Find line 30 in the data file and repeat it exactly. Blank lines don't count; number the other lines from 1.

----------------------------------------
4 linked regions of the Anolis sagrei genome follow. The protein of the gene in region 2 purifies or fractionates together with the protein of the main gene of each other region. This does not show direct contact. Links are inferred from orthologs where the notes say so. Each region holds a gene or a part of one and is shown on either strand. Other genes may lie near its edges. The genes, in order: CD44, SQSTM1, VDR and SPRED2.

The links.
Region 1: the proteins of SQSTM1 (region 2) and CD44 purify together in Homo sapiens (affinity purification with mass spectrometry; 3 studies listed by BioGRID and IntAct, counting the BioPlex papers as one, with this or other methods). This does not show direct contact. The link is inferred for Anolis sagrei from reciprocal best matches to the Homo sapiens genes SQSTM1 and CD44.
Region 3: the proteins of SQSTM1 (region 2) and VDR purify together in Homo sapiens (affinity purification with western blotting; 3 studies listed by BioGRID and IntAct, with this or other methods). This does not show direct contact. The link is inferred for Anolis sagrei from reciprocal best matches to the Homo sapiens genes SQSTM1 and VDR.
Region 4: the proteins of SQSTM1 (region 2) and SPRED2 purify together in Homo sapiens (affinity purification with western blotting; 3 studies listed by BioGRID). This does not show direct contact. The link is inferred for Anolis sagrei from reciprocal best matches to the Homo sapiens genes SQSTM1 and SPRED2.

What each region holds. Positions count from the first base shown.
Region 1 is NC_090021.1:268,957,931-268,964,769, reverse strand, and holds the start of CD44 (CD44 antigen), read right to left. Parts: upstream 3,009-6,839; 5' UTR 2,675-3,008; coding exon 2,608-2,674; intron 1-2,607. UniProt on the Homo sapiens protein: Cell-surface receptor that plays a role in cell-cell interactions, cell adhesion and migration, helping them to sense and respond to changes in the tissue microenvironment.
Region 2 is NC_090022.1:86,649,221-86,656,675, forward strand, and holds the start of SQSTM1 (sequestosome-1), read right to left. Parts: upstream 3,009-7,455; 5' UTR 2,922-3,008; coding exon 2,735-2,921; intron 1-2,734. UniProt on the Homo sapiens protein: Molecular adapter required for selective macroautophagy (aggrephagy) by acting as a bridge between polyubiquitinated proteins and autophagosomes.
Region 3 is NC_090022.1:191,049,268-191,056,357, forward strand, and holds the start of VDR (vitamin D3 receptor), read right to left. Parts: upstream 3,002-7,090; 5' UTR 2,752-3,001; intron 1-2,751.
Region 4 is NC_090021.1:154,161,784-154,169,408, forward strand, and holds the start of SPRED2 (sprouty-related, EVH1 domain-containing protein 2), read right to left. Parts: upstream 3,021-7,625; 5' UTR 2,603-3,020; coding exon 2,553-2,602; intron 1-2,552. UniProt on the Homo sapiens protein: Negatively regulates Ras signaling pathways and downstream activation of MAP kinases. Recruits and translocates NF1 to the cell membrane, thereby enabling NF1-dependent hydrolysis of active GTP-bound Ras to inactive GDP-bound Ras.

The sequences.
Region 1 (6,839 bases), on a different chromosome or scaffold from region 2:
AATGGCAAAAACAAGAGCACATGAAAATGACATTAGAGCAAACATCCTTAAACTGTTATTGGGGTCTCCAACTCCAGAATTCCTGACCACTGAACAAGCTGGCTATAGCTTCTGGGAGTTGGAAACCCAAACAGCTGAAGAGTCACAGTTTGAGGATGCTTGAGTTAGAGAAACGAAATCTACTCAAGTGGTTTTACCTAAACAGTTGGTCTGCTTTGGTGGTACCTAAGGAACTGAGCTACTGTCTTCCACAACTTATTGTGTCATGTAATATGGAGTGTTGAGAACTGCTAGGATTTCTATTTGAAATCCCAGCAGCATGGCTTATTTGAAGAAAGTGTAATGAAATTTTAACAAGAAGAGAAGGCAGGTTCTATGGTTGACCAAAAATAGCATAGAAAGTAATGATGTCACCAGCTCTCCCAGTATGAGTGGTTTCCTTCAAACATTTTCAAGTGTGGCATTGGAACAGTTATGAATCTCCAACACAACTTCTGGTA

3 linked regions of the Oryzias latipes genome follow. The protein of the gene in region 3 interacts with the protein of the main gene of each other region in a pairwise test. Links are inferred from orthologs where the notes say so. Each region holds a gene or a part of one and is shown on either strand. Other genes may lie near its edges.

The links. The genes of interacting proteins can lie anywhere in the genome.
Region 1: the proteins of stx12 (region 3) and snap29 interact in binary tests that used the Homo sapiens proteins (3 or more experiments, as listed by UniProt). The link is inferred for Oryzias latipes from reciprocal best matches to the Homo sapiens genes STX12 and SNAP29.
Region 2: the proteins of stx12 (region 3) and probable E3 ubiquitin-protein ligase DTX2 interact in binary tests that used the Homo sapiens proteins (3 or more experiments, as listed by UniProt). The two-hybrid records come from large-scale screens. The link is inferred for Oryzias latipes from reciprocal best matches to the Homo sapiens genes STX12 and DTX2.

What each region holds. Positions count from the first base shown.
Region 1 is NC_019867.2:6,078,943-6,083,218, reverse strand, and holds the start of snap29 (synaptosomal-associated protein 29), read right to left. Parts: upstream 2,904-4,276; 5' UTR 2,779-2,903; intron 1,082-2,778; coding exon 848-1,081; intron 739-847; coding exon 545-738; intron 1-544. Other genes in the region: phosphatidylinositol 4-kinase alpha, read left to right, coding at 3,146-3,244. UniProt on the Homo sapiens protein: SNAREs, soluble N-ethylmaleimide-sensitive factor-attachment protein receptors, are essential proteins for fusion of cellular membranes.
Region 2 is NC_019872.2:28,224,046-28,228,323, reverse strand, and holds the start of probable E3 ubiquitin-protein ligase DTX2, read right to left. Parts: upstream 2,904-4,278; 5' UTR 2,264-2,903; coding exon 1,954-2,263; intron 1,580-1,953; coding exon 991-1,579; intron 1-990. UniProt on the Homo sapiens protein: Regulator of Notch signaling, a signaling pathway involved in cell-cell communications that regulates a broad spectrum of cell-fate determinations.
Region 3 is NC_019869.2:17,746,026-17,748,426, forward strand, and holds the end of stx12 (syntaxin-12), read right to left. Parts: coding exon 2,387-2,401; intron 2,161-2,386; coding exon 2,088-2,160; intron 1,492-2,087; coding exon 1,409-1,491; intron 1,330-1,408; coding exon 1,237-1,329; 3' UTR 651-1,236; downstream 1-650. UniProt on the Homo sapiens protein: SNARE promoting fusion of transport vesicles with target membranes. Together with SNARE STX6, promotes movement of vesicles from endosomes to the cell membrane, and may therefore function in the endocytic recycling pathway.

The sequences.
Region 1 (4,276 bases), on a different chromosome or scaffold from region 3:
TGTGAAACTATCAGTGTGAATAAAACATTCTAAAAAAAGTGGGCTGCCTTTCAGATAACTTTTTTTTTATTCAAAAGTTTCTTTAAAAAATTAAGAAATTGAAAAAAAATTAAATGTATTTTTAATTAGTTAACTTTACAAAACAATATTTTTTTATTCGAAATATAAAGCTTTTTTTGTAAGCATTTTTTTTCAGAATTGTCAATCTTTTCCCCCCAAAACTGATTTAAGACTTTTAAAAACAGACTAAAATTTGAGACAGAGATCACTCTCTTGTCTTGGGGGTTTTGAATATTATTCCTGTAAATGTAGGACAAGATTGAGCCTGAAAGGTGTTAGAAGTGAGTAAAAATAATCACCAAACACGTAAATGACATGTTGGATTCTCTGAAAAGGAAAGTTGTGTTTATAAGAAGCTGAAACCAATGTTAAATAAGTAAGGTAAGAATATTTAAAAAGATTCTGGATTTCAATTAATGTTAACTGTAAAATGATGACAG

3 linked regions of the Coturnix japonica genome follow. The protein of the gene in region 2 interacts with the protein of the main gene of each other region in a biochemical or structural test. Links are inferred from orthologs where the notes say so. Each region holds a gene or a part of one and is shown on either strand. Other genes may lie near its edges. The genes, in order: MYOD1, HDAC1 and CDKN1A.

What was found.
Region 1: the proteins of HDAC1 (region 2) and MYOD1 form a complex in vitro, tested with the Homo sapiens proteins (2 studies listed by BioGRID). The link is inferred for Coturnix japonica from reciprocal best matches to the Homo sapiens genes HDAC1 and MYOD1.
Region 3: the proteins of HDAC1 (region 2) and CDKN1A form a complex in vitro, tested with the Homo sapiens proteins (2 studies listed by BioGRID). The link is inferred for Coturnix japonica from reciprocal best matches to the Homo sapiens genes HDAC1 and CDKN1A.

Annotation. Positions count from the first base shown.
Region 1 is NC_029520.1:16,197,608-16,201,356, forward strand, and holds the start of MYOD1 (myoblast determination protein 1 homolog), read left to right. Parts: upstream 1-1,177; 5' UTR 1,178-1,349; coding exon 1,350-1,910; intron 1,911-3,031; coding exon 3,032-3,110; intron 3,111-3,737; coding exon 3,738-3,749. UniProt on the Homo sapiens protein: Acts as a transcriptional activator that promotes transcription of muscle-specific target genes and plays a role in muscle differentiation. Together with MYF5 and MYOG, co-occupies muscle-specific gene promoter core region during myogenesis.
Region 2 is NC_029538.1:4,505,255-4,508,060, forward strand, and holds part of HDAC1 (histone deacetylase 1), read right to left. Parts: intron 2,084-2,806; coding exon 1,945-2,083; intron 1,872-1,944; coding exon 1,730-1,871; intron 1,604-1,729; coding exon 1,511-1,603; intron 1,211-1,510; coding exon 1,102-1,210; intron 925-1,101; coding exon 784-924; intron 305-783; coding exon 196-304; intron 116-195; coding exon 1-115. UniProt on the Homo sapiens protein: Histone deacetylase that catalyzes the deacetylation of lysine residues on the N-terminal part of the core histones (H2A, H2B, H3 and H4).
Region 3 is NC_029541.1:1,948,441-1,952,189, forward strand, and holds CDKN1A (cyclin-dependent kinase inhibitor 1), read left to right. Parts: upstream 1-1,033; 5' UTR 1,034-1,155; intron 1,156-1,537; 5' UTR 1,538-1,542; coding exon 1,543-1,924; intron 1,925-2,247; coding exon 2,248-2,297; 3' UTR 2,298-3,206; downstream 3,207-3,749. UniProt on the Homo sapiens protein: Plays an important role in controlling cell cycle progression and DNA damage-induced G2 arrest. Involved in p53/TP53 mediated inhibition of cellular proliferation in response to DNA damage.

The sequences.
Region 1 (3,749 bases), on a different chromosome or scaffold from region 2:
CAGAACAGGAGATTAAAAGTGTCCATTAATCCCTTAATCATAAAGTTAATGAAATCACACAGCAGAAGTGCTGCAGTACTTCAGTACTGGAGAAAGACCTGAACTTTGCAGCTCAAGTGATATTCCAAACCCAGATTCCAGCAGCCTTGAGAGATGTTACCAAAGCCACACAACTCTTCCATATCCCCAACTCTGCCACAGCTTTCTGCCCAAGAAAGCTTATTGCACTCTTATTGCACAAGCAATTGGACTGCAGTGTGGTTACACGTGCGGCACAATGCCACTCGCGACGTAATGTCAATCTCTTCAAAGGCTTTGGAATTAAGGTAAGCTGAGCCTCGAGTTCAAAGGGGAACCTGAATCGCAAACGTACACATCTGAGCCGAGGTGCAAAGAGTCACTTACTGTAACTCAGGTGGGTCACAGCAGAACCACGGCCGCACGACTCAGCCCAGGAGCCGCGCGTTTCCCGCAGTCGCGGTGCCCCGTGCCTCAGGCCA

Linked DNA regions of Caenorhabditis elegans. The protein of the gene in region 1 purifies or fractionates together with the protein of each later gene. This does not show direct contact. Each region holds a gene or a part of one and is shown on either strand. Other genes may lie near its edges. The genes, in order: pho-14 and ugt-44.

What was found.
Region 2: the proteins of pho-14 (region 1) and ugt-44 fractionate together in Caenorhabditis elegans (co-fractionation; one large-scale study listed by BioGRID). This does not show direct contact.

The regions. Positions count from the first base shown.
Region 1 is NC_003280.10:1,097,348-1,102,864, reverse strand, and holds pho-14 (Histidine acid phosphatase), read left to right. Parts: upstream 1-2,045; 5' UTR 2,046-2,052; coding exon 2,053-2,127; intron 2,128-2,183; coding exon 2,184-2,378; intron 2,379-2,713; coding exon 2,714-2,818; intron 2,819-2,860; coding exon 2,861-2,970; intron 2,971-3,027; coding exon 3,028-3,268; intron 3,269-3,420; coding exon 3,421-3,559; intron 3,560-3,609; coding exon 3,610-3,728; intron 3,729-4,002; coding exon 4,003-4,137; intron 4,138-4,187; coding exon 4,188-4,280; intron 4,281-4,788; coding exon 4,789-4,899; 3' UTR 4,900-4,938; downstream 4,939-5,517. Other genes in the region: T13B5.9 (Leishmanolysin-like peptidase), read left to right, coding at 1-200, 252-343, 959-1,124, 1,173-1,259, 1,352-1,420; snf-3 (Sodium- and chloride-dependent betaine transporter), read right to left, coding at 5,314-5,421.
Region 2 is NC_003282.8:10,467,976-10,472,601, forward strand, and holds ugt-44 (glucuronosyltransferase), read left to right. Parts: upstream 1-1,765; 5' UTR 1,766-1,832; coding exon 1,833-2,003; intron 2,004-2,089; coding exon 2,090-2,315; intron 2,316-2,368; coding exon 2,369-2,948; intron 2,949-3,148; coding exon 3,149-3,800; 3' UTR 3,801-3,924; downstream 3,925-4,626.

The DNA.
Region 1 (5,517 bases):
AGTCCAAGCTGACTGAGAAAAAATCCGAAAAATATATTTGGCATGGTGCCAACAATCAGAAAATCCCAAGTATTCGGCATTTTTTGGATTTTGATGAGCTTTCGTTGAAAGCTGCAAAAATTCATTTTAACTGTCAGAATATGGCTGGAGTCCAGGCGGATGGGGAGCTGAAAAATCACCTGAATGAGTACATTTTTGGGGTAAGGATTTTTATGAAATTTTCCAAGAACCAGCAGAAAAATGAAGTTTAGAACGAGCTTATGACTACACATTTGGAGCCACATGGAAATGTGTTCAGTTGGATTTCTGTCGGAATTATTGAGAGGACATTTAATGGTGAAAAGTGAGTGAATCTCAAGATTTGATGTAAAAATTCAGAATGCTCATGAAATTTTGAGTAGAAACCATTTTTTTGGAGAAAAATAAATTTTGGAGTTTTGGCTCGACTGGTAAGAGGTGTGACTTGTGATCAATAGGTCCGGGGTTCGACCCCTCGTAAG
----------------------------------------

Region 1 is NC_029520.1:16,197,608-16,201,356, forward strand, and holds the start of MYOD1 (myoblast determination protein 1 homolog), read left to right. Parts: upstream 1-1,177; 5' UTR 1,178-1,349; coding exon 1,350-1,910; intron 1,911-3,031; coding exon 3,032-3,110; intron 3,111-3,737; coding exon 3,738-3,749. UniProt on the Homo sapiens protein: Acts as a transcriptional activator that promotes transcription of muscle-specific target genes and plays a role in muscle differentiation. Together with MYF5 and MYOG, co-occupies muscle-specific gene promoter core region during myogenesis.